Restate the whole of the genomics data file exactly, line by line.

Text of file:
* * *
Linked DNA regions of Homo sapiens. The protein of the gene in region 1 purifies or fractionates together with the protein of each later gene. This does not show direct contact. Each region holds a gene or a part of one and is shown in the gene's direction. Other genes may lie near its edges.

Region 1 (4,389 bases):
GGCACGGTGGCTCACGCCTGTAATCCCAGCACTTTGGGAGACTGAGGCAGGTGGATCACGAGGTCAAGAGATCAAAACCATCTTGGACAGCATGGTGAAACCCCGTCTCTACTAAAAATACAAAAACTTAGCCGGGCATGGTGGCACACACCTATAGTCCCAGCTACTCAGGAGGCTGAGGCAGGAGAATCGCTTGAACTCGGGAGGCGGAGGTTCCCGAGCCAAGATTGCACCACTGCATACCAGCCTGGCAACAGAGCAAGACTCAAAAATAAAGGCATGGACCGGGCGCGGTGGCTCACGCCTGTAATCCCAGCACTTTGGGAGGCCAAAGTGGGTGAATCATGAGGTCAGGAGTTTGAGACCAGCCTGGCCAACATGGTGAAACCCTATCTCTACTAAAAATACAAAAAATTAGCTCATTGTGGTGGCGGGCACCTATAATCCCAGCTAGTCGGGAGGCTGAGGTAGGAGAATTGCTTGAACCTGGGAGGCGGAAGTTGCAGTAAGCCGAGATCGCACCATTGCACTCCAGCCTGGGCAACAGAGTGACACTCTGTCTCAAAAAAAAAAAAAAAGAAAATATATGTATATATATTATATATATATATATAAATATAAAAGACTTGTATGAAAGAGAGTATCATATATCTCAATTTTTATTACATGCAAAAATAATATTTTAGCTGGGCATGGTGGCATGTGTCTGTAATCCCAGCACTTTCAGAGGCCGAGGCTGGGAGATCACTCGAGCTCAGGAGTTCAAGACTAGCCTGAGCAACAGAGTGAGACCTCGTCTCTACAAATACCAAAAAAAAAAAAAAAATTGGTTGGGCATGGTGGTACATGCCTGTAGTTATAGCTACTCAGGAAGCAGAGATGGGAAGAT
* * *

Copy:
Linked DNA regions of Homo sapiens. The protein of the gene in region 1 purifies or fractionates together with the protein of each later gene. This does not show direct contact. Each region holds a gene or a part of one and is shown in the gene's direction. Other genes may lie near its edges.

Region 1 (4,389 bases):
GGCACGGTGGCTCACGCCTGTAATCCCAGCACTTTGGGAGACTGAGGCAGGTGGATCACGAGGTCAAGAGATCAAAACCATCTTGGACAGCATGGTGAAACCCCGTCTCTACTAAAAATACAAAAACTTAGCCGGGCATGGTGGCACACACCTATAGTCCCAGCTACTCAGGAGGCTGAGGCAGGAGAATCGCTTGAACTCGGGAGGCGGAGGTTCCCGAGCCAAGATTGCACCACTGCATACCAGCCTGGCAACAGAGCAAGACTCAAAAATAAAGGCATGGACCGGGCGCGGTGGCTCACGCCTGTAATCCCAGCACTTTGGGAGGCCAAAGTGGGTGAATCATGAGGTCAGGAGTTTGAGACCAGCCTGGCCAACATGGTGAAACCCTATCTCTACTAAAAATACAAAAAATTAGCTCATTGTGGTGGCGGGCACCTATAATCCCAGCTAGTCGGGAGGCTGAGGTAGGAGAATTGCTTGAACCTGGGAGGCGGAAGTTGCAGTAAGCCGAGATCGCACCATTGCACTCCAGCCTGGGCAACAGAGTGACACTCTGTCTCAAAAAAAAAAAAAAAGAAAATATATGTATATATATTATATATATATATATAAATATAAAAGACTTGTATGAAAGAGAGTATCATATATCTCAATTTTTATTACATGCAAAAATAATATTTTAGCTGGGCATGGTGGCATGTGTCTGTAATCCCAGCACTTTCAGAGGCCGAGGCTGGGAGATCACTCGAGCTCAGGAGTTCAAGACTAGCCTGAGCAACAGAGTGAGACCTCGTCTCTACAAATACCAAAAAAAAAAAAAAAATTGGTTGGGCATGGTGGTACATGCCTGTAGTTATAGCTACTCAGGAAGCAGAGATGGGAAGAT